By the same authors

From the same journal

Assessing recent warming using instrumentally homogeneous sea surface temperature records

Research output: Contribution to journalArticle

Author(s)

  • Zeke Hausfather
  • Kevin Cowtan
  • David C. Clarke
  • Peter Jacobs
  • Mark Richardson
  • Robert Rohde

Department/unit(s)

Publication details

JournalScience Advances
DateAccepted/In press - 22 Nov 2016
DatePublished (current) - 4 Jan 2017
Issue number1
Volume3
Number of pages13
Pages (from-to)1-13
Original languageEnglish

Abstract

Sea surface temperature (SST) records are subject to potential biases due to changing instrumentation and measurement practices. Significant differences exist between commonly used composite SST reconstructions from the National Oceanic and Atmospheric Administration’s Extended Reconstruction Sea Surface Temperature (ERSST), the Hadley Centre SST data set (HadSST3), and the Japanese Meteorological Agency’s Centennial Observation-Based Estimates of SSTs (COBE-SST) from 2003 to the present. The update from ERSST version 3b to version 4 resulted in an increase in the operational SST trend estimate during the last 19 years from 0.07° to 0.12°C per decade, indicating a higher rate of warming in recent years. We show that ERSST version 4 trends generally agree with largely independent, near-global, and instrumentally homogeneous SST measurements from floating buoys, Argo floats, and radiometer-based satellite measurements that have been developed and deployed during the past two decades. We find a large cooling bias in ERSST version 3b and smaller but significant cooling biases in HadSST3 and COBE-SST from 2003 to the present, with respect to most series examined. These results suggest that reported rates of SST warming in recent years have been underestimated in these three data sets.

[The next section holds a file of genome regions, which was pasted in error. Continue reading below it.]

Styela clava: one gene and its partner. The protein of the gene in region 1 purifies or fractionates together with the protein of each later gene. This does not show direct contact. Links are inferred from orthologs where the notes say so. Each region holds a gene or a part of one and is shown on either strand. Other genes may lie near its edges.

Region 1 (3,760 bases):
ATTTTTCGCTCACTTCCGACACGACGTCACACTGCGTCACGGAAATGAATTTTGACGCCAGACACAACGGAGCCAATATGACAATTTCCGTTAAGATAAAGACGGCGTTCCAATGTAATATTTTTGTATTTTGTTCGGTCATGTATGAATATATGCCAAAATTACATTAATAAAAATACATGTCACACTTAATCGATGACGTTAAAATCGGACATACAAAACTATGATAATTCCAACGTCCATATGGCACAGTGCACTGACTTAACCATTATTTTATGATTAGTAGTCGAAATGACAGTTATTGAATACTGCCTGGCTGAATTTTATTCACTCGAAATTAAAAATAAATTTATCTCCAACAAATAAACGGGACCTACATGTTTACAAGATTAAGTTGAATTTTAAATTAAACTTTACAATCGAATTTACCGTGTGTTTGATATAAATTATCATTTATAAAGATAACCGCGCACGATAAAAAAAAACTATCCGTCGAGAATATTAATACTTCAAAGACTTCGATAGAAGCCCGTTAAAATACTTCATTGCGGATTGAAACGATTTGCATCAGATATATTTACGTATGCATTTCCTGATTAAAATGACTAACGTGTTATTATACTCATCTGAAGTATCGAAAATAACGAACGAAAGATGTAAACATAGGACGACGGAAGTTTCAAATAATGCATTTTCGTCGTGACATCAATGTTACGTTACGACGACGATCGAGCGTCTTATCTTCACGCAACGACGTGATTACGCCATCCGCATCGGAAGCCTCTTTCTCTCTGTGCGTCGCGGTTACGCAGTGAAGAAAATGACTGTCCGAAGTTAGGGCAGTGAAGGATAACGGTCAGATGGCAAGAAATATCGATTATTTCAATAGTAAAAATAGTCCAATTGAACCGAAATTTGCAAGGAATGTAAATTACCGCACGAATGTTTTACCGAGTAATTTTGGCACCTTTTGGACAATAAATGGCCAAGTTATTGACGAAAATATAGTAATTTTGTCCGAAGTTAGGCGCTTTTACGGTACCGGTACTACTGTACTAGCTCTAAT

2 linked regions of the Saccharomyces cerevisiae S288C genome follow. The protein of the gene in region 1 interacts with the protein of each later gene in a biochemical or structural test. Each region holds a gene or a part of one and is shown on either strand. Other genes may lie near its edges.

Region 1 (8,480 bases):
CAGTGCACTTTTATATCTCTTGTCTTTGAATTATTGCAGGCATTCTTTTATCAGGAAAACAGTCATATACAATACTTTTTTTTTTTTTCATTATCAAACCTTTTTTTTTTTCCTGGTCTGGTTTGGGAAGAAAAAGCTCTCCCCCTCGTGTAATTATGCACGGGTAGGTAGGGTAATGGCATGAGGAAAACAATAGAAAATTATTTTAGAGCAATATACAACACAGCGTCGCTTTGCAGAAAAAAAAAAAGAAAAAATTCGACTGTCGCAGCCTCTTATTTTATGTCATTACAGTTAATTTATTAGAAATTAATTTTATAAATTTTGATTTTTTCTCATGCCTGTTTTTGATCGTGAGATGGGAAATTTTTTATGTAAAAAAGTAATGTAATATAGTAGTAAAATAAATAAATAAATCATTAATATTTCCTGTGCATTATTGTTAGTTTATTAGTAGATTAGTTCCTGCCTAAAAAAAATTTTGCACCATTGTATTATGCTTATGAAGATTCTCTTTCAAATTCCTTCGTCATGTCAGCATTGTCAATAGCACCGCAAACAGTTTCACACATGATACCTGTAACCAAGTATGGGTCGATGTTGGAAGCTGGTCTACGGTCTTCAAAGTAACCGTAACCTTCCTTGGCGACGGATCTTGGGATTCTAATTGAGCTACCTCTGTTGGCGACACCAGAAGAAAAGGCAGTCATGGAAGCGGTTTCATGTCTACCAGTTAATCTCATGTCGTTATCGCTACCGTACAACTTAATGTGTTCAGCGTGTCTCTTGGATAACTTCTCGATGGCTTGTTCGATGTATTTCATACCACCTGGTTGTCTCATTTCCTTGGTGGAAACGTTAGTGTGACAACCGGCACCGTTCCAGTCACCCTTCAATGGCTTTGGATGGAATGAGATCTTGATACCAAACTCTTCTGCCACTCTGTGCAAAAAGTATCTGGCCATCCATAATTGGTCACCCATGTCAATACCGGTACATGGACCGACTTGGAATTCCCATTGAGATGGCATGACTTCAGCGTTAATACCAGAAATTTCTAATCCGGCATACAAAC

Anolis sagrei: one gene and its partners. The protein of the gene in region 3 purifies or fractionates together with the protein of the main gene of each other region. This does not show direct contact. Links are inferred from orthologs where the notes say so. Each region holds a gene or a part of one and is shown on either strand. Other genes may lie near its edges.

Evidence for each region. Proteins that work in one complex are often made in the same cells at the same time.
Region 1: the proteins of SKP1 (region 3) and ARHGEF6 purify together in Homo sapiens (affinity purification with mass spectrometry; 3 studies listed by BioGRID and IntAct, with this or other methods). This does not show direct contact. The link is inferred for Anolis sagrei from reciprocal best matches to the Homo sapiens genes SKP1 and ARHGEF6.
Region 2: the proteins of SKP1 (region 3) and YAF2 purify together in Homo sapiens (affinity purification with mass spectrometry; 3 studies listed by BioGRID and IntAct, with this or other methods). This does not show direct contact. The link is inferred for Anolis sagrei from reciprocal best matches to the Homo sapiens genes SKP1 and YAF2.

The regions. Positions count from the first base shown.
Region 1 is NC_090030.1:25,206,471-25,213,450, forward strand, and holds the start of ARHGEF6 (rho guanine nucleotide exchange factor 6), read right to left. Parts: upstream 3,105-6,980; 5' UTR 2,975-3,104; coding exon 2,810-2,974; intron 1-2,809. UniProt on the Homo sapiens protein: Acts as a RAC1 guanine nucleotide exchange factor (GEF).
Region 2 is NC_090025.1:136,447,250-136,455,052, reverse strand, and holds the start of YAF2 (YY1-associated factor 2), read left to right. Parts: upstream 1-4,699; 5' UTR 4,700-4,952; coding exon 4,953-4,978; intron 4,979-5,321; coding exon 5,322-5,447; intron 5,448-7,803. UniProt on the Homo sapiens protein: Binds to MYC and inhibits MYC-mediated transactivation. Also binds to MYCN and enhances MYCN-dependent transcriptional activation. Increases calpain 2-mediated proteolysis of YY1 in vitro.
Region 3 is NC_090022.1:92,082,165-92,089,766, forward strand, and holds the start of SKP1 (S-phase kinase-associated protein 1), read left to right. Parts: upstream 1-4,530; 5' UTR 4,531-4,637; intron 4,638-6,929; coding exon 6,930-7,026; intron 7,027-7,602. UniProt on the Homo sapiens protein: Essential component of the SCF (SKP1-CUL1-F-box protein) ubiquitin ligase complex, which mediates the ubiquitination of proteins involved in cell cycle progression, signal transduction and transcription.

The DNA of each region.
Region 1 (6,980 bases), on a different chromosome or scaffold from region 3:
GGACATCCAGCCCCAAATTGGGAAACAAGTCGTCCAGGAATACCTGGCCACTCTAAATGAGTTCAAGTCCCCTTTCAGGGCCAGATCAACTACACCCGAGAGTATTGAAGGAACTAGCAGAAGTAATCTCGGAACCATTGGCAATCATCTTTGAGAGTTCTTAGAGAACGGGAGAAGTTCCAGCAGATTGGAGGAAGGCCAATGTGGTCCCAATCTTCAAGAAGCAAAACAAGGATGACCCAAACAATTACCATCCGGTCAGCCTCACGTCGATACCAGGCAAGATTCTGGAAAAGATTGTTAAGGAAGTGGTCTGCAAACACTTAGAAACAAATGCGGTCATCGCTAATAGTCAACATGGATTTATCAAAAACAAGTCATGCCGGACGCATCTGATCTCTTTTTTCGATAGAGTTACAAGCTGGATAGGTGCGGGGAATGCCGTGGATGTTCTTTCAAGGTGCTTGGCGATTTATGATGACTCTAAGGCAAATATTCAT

Bibliographical note

2017 © The Authors.

Activities

Impacts

  • House committee on science, space and technology. hearing "Making EPA great again"

    Impact: Public Policy, Environmental

Discover related content

Find related publications, people, projects, datasets and more using interactive charts.

View graph of relations